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April 02, 1966 - Image 3

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Publication:
The Michigan Daily, 1966-04-02

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SATURDAY, APRIL 2,' 1966

THE MICHIGAN DAILY"

PAGE THREN

SATURDAY, APR11., 2,1968 TUE MICHIGAN DAILY PAEi~I! TWUUU

- .- a asLitt rn,0

M

Railroad
Disrupts

Firemen

Strike'

U.S.

Economy

Restraining
Order Legal
Says Holtzoff
Unions Will Settle
If Officials Promise
To Meet Conditions
WASHINGTON (M--A two-day
railroad firemen s strike, which
disrupted segments of the nation's
economy, appeared to be nearing
an end last night under the gun
of a judge's back-to-work order.
H. E. Gilbert, firemen's presi-
dent, said he would call off the
walkout if certain conditions were
met by the railroads. They in-
cluded: no reprisals against the
strikers, 'no damage suits against
the union.
J. E. Wolfe, chief negotiator for
the railroads, pledged there would
be no reprisals against individual
workers.
Misled
"We feel that these men were
' misled by the union officers," he
told newsmen in Chicago.
He added that the question of'
filing damage suits, or of seeking
contempt action against union
leaders, would be up to each rail-
road, president.
Earlier in the day, a federal
appeals court declined, 2 to 1, to
stay a restraining order issued
against the strike by U.S. Dist.
Judge: Alexander Holtzoff in
Washington.
Results of Disruption
The strike, conducted by 8,000'
S'firemen against eight railroads in
38 states, disrupted service on
43,000 miles of line, with these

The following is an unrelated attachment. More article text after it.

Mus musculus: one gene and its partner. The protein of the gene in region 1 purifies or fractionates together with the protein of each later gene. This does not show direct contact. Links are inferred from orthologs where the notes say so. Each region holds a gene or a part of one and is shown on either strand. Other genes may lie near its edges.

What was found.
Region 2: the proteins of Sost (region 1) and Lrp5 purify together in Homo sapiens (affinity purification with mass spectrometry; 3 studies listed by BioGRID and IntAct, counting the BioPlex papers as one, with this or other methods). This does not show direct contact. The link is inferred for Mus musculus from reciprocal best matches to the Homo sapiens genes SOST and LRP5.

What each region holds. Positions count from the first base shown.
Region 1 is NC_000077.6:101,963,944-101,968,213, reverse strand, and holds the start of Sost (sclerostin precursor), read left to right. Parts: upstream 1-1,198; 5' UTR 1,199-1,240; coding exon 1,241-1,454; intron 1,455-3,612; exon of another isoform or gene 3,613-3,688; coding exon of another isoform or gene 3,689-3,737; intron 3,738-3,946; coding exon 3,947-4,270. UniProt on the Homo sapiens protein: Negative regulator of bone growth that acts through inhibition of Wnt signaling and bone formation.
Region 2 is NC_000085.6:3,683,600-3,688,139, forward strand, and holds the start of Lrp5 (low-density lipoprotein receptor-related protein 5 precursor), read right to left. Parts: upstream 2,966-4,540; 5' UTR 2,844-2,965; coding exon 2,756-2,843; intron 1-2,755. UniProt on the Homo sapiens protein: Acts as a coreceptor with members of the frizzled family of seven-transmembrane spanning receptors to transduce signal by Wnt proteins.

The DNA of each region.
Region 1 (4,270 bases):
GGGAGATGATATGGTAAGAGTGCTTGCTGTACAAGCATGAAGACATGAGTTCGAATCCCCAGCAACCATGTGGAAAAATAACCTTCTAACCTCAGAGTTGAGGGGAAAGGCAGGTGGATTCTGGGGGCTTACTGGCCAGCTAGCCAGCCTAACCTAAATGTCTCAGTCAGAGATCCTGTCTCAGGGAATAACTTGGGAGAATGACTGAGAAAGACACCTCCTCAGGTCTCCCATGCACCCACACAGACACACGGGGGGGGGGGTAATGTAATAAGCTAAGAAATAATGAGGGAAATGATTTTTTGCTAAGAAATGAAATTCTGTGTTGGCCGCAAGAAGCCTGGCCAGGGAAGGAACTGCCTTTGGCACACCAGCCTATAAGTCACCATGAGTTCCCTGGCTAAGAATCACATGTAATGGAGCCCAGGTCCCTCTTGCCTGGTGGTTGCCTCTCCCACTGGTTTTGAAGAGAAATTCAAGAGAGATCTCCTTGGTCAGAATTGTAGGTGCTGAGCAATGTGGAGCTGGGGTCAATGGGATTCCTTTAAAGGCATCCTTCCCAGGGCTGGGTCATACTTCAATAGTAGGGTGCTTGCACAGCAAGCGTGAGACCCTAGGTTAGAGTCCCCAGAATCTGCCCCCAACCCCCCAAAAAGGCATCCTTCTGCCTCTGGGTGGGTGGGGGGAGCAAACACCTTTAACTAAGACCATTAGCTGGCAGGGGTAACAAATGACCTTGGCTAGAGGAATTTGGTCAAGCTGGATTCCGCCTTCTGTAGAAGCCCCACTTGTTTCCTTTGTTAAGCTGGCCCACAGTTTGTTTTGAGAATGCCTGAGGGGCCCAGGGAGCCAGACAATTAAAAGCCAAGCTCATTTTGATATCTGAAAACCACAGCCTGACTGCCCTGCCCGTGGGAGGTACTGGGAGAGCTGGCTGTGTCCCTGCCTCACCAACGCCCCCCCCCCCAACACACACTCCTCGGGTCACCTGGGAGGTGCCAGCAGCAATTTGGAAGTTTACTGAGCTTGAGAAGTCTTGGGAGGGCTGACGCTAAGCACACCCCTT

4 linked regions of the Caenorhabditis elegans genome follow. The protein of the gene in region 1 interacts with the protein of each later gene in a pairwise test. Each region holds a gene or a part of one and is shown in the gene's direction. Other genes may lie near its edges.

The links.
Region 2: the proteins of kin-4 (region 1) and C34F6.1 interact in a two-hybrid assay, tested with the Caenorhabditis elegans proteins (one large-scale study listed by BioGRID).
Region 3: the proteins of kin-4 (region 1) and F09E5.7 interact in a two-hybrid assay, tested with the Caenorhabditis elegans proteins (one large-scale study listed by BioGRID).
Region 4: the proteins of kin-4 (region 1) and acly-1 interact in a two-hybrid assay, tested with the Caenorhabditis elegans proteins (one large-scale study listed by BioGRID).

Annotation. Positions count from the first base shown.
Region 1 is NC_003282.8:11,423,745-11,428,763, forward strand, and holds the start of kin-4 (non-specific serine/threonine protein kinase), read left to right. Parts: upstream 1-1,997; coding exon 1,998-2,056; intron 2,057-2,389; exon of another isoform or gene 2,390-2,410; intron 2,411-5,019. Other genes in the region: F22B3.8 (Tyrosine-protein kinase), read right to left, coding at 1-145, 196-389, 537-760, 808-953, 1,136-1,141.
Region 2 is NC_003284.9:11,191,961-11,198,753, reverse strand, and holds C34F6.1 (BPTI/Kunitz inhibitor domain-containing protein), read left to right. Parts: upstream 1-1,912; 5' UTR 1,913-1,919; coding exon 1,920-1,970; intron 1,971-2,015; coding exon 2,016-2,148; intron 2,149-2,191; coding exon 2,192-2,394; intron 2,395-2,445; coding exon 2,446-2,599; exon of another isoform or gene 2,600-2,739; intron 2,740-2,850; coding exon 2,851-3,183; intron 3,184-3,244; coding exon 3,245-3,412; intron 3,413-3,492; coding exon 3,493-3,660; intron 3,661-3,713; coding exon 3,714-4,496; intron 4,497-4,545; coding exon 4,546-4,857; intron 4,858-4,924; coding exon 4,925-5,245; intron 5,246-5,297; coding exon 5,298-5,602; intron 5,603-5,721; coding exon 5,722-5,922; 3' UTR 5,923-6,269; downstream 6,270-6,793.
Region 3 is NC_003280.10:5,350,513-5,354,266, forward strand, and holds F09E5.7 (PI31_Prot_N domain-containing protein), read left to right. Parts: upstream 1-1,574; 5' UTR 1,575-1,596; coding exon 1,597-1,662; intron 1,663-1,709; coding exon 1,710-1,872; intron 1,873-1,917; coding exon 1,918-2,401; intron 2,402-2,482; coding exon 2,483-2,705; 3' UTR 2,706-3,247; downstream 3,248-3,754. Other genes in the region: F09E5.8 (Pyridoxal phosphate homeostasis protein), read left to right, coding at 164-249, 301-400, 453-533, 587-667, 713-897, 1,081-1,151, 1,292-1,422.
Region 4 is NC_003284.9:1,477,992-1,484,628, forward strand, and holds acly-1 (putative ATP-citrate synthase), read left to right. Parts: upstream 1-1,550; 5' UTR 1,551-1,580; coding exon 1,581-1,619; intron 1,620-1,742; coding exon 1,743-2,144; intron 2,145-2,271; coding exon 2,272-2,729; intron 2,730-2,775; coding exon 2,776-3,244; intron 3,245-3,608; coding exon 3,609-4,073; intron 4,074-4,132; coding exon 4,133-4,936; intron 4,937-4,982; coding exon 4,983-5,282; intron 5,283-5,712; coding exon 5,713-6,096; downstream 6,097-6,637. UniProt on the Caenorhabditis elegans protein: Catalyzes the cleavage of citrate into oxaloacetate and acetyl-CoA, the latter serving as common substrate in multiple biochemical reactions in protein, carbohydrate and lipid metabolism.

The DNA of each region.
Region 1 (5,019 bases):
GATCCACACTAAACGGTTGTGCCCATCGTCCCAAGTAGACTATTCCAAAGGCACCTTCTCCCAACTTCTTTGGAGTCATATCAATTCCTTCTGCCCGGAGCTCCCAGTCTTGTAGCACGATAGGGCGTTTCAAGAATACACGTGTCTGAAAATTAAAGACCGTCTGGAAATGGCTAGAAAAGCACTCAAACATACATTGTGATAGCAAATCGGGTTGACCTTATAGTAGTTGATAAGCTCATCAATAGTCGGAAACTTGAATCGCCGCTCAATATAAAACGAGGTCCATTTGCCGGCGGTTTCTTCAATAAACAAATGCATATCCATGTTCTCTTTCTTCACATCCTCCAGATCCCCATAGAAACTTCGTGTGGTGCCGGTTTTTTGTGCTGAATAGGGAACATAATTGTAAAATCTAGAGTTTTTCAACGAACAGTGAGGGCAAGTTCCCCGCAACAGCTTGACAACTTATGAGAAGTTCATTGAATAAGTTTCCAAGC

results:
-Layoffs or shortened worktime
for some 100,000 workers including
65,000 auto workers, highway traf-
fic jams, tie-ups in freight move-
* ments, stranded passengers, de-
lays in the mails.
-The Interstate Commerce
Commission acted to give truckers
and bus operators emergency
authority to help fill the gap. ICC
field offices were empowered to
grant temporary permits for move-
ment of passengers and property
beyond present authority.
Eight Railroads Affected
The strike is against eight rail-
roads in 38 states: the Union
Pacific, the country's longest; the
Missouri Pacific, Illinois Central,
Seaboard Air Line, Central of
Georgia, Grand Trunk .Western,
Boston & Maine, and thePennsyl-
vania Railroad west of Harrisburg,
Pa.
The AFL-CIO Brotherhood of
Enginemen reported they decided

Wilson Gets
British Vote
Landslide
Predicts Immirediate
Changes in Cabinet
And Increased Budget
LONDON (RP) -Prime Minister
Harold Wilson won a sweeping
victory yesterday over Conservative
candidate Edward Heath. Compu-
ter analysis of the general election